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Warning: The following contains SPOILERS for Halloween! Proceed with caution.
Even before David Gordon Green's Halloween reboot-quel hit theaters, there was speculation about a possible sequel. So far there hasn't been any firm confirmation that such a sequel is happening. Producer Jason Blum seems open to the idea and rumors indicate that a sequel could be on the way sooner rather than later, but that is different from an official announcement.
That said, The Shape may not talk, but money does, and given the record-breaking success that Halloween enjoyed this past weekend (a franchise best opening at $77.5 million), a sequel seems inevitable. So with a sequel all but certain, we can begin to muse about where a Halloween 2 could go and what characters will be a part of it.
To that end, there is one Halloween character that I don't want to be a part of the sequel. There's one character that this franchise needs to leave behind and who needs to stay dead. It's Michael Myers.
Before I elucidate the reasoning behind this blasphemous assertion, let's take a look at where the new Halloween leaves the Boogeyman. At the end of the film, after another murderous rampage on All Hallows' Eve, Michael Myers at last bites off more than he can chew when he faces the three Strode women.
A well-placed shot from Judy Greer's badass Karen, some quick knifework from Andi Matichak's Allyson and the fierceness of Jamie Lee Curtis' Laurie Strode best the killer and trap him in the basement of Laurie's home. This clever trap is more than a prison; it's an execution chamber. Gas is pumped in to the basement and Laurie Strode sets the entire home ablaze.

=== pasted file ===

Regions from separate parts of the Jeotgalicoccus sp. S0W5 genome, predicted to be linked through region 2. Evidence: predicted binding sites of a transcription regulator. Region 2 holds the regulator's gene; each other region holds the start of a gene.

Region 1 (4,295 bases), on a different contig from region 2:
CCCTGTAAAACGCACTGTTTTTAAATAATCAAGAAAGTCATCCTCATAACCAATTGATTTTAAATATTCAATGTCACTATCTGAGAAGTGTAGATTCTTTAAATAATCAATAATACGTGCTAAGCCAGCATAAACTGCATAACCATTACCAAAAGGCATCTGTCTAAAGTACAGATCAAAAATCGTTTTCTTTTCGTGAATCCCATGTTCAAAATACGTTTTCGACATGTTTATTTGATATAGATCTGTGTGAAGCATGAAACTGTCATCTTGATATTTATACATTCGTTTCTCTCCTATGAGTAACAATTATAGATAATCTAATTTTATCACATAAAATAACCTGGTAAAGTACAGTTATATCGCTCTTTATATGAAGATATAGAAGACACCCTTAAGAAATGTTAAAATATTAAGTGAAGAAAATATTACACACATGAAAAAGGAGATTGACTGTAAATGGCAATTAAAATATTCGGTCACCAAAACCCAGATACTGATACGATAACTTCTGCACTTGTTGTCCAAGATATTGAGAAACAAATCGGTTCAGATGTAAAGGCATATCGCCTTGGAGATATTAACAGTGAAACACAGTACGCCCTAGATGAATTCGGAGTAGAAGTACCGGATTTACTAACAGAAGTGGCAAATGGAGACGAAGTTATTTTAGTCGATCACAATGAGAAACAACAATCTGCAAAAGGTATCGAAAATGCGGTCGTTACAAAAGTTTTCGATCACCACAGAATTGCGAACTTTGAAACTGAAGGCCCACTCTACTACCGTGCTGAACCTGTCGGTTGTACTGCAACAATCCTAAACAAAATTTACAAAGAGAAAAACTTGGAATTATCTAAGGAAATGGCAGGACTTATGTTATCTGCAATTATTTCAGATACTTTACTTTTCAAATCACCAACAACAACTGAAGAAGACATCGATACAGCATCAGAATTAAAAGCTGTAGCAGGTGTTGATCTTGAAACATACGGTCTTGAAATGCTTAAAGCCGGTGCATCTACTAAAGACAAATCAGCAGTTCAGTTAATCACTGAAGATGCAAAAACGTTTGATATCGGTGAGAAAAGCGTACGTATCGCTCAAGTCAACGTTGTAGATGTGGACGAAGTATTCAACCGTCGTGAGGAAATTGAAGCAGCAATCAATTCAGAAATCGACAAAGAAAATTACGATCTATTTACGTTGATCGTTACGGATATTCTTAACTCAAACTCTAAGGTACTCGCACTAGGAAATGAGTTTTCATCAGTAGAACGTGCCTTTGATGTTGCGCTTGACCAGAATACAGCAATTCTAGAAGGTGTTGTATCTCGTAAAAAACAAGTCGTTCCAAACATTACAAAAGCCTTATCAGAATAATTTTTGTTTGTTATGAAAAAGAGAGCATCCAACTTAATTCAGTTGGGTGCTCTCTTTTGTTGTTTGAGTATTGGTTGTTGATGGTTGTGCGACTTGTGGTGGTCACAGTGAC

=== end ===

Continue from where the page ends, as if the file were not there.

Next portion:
With no escape from the basement, this is seemingly the end of Michael Myers. However, there is a shot showing the stairs in the basement on fire with Michael no longer on them, so there is some ambiguity about whether or not he truly met his end. Then, as the credits roll, you hear the killer's signature breathing within his mask, the implication being that Michael Myers will live to kill again. That would be a mistake.
If Michael Myers were to survive, the question is how. That basement was designed as a trap, with no way out. Sure there were small windows, but they were surely too small for Michael Myers to fit through. It was underground, so he wasn't punching through a wall to get out either. Based on what we know about the basement and Michael Myers, he should not have made it out. The shot with him missing on the stairs could be chalked up to him going to another part of the room in an attempt to escape.
Laurie Strode has been living with the specter of Michael Myers for 40 years. Her obsession over his potential return and killing him was her guiding principle. Her relationship with her daughter was damaged because of her single-mindedness about surviving the Boogeyman. So after all that hardship and preparation, you mean to tell me that there was a Death Star-esque fatal flaw in her basement trap? I don't buy it.
Beyond that, if Michael Myers somehow managed to find an escape, that cheapens the ending of Halloween. David Gordon Green's film ends with the three women, all wounded but breathing, riding away from Laurie's house, which was a training ground, an armory and a prison, but never a home.